Williamson v. Mazda: Impact on FMVSS Preemption
05.05.11 | Permalink
On February 23, 2011, the U.S. Supreme Court unanimously decided Williamson v. Mazda Motor of America, Inc., 562 U.S. ___ (2011).
At issue in Williamson was whether FMVSS 208, which provides manufacturers with a choice of installing lap and shoulder belts or only lap belts in rear inner seats, preempted a state lawsuit alleging that a Mazda mini van was defective for not having lap and shoulder belts.
The Court used the analysis it created in Geier v. American Honda Motor Co., 529 U.S. 861 (2000), in which it held that another portion of FMVSS 208 providing manufacturers with a choice of whether utilize passive restraint systems other than airbags pre-empted any state tort suit based upon the manufacturer’s decision not to use air bags. However, the Court came to the opposite conclusion with regard to the FMVSS provision at issue in Williamson.
The Court identified the subsidiary questions it created in Geier to address the preemption question: (1) whether the statute’s express pre-emption provision pre-empts the state tort suit; (2) whether the statute’s saving clause forecloses operation of ordinary pre-emption principles (i.e. federal statutes pre-empt state laws that actually conflict with the federal law); and (3) whether the state tort action, in fact, conflicts with the federal regulation. Since Williamson and Geier involve FMVSS 208, the answers to the first two questions are the same. Therefore, the only remaining issue was whether Williamson’s lawsuit stood as an “obstacle to a significant regulatory objective.”
Test for Determining If a Lawsuit Is an “Obstacle to a Significant Regulatory Objective” of an FMVSS Regulation Which Provides Design Alternatives
According to the Court, determining whether a suit is an obstacle to the accomplishment of a significant federal objective requires looking at not only the regulation itself, but the regulatory objectives and the agency’s current position on preemption.
In Geier, the Court found it was clear that the DOT intended to make “manufacturer choice” an important means for achieving its objectives regarding passive restraint systems. Further, the attorney general filed an amicus brief advising that a tort suit insisting upon the use of air bags as opposed to the other permissible passive restraint systems would create an obstacle to manufacturer choice, which was an important means for achieving the DOT’s objectives.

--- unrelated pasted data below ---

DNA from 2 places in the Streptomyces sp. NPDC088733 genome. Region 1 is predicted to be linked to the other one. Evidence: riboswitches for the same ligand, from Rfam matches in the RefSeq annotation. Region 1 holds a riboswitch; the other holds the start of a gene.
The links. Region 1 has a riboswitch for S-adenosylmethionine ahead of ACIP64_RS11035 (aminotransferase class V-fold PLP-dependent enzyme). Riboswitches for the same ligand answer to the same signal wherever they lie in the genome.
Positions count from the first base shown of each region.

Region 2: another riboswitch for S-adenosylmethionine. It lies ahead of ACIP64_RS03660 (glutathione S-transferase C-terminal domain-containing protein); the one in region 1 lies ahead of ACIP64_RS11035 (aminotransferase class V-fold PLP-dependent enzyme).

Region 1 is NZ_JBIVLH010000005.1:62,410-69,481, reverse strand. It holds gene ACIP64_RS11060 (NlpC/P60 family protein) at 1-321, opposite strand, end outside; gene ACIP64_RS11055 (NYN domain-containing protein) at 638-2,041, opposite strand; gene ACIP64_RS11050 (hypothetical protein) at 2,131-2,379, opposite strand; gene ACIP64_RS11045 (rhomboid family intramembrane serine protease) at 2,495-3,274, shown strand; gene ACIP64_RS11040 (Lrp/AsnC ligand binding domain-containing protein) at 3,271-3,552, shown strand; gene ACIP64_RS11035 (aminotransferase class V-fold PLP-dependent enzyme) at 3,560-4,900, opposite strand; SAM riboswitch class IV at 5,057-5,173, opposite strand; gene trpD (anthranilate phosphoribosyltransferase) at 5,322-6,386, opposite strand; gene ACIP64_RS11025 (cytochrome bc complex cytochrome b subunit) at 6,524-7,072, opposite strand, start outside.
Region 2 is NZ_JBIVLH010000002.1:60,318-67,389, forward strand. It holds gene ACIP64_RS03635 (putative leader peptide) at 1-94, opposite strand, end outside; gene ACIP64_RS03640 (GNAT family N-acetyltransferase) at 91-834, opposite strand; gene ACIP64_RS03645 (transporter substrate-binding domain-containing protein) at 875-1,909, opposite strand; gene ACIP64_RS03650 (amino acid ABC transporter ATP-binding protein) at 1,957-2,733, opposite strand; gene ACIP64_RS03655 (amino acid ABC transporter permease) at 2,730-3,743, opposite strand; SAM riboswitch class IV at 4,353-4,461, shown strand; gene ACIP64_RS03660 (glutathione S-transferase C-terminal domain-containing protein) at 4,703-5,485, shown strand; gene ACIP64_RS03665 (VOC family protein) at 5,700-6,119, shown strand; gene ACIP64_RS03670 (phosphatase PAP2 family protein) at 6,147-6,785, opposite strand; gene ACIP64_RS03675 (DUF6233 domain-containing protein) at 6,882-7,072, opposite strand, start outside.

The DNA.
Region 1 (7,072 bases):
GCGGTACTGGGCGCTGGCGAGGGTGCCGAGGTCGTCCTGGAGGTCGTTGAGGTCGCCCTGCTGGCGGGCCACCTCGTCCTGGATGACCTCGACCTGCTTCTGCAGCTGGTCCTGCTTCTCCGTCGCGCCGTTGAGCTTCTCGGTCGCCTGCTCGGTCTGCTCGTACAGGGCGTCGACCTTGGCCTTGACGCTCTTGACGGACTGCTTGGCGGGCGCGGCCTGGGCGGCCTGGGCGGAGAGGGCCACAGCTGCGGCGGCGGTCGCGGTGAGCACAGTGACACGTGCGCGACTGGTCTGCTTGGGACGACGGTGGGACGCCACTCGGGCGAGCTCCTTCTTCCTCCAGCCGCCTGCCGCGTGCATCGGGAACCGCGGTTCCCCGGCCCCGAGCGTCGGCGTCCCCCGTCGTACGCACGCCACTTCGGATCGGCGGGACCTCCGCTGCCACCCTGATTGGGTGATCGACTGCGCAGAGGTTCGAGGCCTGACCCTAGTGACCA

By contrast, in Williamson, the Court found that manufacturers’ choice of seatbelt designs for use with inner rear seats was not a significant objective of FMVSS 208. The regulatory history showed that the DOT knew that lap and shoulder belts would increase safety, but was concerned about the additional costs. The Court explained that while an agency could base a preemption decision on cost effectiveness, no such intent was evidenced in the rulemaking record of the FMVSS 208 provision at issue. A cost effectiveness decision alone does not eliminate the possibility that the agency sought only to set forth a minimum standard which could be supplemented through state tort law. Further, the Attorney General, as amicus, stated that the DOT’s position was that the regulation did not preempt Williamson’s suit. The Court concluded that even though the suit may restrict the manufacturers’ choice, it was not an obstacle to the accomplishment of the full purposes and objectives of federal law and FMVSS 208 did not preempt the lawsuit.
What Do Geier And Williamson Mean To Manufacturers?
The test created in Geier and applied in Williamson creates significant uncertainty regarding preemption defenses when a FMVSS regulation provides design choices. Manufacturers now must engage in a significant review of the regulatory history to determine whether preserving manufacturer’s choice was a significant objective of the regulation, or if the regulation merely prescribes a minimum standard. Plus, given the deference that the Court gives to the agency’s position on preemption, manufacturers will need to not only ascertain the DOT’s position at the time the regulation was enacted, but engage in speculation regarding what its future position will be. The extra-regulatory analysis will make it much more difficult to raise and maintain a preemption defense.
For more information, see the U.S. Supreme Court's website.